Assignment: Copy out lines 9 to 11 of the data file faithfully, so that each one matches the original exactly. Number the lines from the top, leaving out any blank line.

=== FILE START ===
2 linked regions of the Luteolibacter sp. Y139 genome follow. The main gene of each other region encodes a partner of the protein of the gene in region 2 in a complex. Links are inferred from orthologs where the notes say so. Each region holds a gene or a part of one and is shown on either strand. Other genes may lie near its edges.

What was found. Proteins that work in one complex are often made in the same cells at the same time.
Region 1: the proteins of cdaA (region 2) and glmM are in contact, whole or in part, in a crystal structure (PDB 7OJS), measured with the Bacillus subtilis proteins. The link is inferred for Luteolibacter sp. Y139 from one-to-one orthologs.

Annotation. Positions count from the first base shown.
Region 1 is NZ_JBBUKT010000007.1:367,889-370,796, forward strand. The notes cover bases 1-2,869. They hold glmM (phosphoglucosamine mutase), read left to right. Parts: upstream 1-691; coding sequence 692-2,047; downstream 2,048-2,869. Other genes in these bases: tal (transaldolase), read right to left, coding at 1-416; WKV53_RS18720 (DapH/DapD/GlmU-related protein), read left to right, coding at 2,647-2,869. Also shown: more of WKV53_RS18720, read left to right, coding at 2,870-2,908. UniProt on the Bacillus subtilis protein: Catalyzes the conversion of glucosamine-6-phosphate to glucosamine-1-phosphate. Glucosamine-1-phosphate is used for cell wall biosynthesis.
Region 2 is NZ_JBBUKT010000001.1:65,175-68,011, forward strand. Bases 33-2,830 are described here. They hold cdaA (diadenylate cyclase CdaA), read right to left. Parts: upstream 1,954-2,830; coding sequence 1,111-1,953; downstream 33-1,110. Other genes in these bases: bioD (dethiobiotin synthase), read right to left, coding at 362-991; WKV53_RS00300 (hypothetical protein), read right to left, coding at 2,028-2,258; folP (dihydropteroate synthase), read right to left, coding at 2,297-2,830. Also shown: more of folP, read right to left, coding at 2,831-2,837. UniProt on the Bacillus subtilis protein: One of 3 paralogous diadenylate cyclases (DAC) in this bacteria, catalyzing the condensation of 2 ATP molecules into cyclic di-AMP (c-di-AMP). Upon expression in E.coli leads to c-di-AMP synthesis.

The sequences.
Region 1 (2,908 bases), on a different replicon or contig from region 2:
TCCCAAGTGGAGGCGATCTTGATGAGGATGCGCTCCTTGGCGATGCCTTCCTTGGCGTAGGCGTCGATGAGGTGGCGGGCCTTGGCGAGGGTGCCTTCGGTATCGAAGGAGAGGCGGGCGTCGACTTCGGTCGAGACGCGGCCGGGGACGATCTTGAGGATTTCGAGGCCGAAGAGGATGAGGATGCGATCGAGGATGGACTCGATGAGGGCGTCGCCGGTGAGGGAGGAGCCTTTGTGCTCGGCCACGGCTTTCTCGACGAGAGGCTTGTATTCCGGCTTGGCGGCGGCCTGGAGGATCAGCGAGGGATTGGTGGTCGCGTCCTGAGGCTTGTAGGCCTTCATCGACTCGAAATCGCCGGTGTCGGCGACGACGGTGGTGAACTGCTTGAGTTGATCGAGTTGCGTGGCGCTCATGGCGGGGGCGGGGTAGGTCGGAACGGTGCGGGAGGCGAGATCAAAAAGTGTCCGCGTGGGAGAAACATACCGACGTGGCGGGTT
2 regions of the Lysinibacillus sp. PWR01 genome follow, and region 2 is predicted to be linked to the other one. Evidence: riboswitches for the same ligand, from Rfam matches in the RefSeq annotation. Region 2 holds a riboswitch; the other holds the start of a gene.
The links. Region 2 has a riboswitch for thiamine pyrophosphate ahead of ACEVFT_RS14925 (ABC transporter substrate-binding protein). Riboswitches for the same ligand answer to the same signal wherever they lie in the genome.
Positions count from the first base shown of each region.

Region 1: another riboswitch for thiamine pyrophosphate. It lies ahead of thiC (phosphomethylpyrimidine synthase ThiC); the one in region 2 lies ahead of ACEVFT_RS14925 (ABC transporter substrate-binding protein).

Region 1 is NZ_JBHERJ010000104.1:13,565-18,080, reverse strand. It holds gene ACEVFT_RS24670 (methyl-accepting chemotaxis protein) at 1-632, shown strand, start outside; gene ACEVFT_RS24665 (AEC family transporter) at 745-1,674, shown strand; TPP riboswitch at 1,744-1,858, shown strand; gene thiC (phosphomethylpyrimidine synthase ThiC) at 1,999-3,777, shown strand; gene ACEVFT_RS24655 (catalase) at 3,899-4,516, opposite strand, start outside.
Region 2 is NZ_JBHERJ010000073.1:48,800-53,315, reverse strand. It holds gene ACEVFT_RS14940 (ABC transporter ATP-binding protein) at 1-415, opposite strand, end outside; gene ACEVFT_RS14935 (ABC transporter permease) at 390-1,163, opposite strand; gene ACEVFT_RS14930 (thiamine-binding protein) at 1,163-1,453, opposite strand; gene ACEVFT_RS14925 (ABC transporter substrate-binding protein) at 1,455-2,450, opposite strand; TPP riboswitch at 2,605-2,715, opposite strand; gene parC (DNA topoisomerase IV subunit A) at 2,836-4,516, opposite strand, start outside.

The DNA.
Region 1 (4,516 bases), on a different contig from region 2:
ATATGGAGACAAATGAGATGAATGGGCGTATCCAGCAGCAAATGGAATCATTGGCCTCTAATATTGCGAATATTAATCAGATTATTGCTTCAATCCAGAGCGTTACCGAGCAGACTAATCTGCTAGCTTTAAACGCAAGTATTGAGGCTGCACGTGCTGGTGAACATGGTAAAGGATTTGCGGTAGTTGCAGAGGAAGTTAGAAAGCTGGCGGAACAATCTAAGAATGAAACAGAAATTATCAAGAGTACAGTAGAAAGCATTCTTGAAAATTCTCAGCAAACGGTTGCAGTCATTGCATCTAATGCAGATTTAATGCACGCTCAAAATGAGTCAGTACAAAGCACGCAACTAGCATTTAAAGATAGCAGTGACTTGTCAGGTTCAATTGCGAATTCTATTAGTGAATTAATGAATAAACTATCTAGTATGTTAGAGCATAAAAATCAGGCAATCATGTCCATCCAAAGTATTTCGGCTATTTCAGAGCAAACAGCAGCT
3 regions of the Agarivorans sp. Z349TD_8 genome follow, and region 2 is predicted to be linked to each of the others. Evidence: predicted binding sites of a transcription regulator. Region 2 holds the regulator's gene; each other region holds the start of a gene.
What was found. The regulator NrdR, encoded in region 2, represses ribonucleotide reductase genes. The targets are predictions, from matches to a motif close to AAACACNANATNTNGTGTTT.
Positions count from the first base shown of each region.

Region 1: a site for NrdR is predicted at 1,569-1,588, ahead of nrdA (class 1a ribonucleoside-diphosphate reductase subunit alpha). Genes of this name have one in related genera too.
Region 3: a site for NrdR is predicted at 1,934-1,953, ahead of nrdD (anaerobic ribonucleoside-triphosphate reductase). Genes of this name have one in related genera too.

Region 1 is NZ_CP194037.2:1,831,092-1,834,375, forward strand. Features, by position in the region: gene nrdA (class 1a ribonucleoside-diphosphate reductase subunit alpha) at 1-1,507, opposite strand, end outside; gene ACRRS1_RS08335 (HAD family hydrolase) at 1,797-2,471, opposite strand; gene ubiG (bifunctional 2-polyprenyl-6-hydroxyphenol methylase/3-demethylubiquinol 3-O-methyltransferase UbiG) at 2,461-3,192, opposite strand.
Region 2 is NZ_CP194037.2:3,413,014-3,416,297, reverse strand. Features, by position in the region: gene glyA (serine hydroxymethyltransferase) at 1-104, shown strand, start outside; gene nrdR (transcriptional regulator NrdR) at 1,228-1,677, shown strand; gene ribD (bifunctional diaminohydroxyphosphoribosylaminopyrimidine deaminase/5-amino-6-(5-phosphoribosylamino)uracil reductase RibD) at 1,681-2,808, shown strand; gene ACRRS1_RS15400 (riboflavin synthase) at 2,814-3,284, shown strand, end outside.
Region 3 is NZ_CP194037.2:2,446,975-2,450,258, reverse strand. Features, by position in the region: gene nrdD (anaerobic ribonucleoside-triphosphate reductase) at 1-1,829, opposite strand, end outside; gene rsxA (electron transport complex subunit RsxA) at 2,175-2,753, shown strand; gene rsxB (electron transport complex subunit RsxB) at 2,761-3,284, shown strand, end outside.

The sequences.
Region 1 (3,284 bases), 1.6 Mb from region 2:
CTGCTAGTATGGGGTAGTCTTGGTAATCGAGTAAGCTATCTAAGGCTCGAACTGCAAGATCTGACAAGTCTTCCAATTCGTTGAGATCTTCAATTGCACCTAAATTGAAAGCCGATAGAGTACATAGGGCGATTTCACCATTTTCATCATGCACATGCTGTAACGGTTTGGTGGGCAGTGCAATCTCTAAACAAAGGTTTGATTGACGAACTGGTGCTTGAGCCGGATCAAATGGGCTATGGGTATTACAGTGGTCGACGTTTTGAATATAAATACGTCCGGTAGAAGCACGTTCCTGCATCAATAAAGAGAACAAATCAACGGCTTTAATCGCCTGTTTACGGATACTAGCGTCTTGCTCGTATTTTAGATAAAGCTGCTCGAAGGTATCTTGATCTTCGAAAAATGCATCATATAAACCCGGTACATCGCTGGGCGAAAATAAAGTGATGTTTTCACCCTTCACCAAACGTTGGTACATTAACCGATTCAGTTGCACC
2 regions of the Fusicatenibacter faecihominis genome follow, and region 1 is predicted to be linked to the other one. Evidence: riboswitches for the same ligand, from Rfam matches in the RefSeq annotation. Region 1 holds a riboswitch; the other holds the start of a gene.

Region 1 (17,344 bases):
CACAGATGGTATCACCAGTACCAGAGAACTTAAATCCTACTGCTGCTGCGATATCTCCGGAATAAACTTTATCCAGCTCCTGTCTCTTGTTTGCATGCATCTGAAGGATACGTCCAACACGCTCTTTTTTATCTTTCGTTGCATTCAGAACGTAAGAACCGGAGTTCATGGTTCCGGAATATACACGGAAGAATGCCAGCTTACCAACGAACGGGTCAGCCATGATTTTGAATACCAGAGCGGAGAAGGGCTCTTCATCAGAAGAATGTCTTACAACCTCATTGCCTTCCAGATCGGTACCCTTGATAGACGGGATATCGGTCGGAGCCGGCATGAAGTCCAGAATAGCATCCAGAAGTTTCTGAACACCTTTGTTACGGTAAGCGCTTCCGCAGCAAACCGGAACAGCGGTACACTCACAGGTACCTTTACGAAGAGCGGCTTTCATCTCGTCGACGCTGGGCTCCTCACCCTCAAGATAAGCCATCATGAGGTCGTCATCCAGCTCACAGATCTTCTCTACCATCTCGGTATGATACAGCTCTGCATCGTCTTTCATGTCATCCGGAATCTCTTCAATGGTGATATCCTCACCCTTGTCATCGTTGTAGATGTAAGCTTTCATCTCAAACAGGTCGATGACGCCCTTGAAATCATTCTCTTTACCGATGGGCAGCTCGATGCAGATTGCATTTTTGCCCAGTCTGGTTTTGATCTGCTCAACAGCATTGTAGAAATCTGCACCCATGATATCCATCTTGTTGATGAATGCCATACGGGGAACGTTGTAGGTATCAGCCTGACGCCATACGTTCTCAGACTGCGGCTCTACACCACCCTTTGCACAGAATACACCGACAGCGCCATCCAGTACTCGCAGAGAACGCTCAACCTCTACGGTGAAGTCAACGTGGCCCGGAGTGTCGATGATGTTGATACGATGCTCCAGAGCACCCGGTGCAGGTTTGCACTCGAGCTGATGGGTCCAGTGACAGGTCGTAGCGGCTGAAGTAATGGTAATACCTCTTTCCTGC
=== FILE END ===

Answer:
TCCCAAGTGGAGGCGATCTTGATGAGGATGCGCTCCTTGGCGATGCCTTCCTTGGCGTAGGCGTCGATGAGGTGGCGGGCCTTGGCGAGGGTGCCTTCGGTATCGAAGGAGAGGCGGGCGTCGACTTCGGTCGAGACGCGGCCGGGGACGATCTTGAGGATTTCGAGGCCGAAGAGGATGAGGATGCGATCGAGGATGGACTCGATGAGGGCGTCGCCGGTGAGGGAGGAGCCTTTGTGCTCGGCCACGGCTTTCTCGACGAGAGGCTTGTATTCCGGCTTGGCGGCGGCCTGGAGGATCAGCGAGGGATTGGTGGTCGCGTCCTGAGGCTTGTAGGCCTTCATCGACTCGAAATCGCCGGTGTCGGCGACGACGGTGGTGAACTGCTTGAGTTGATCGAGTTGCGTGGCGCTCATGGCGGGGGCGGGGTAGGTCGGAACGGTGCGGGAGGCGAGATCAAAAAGTGTCCGCGTGGGAGAAACATACCGACGTGGCGGGTT
2 regions of the Lysinibacillus sp. PWR01 genome follow, and region 2 is predicted to be linked to the other one. Evidence: riboswitches for the same ligand, from Rfam matches in the RefSeq annotation. Region 2 holds a riboswitch; the other holds the start of a gene.
The links. Region 2 has a riboswitch for thiamine pyrophosphate ahead of ACEVFT_RS14925 (ABC transporter substrate-binding protein). Riboswitches for the same ligand answer to the same signal wherever they lie in the genome.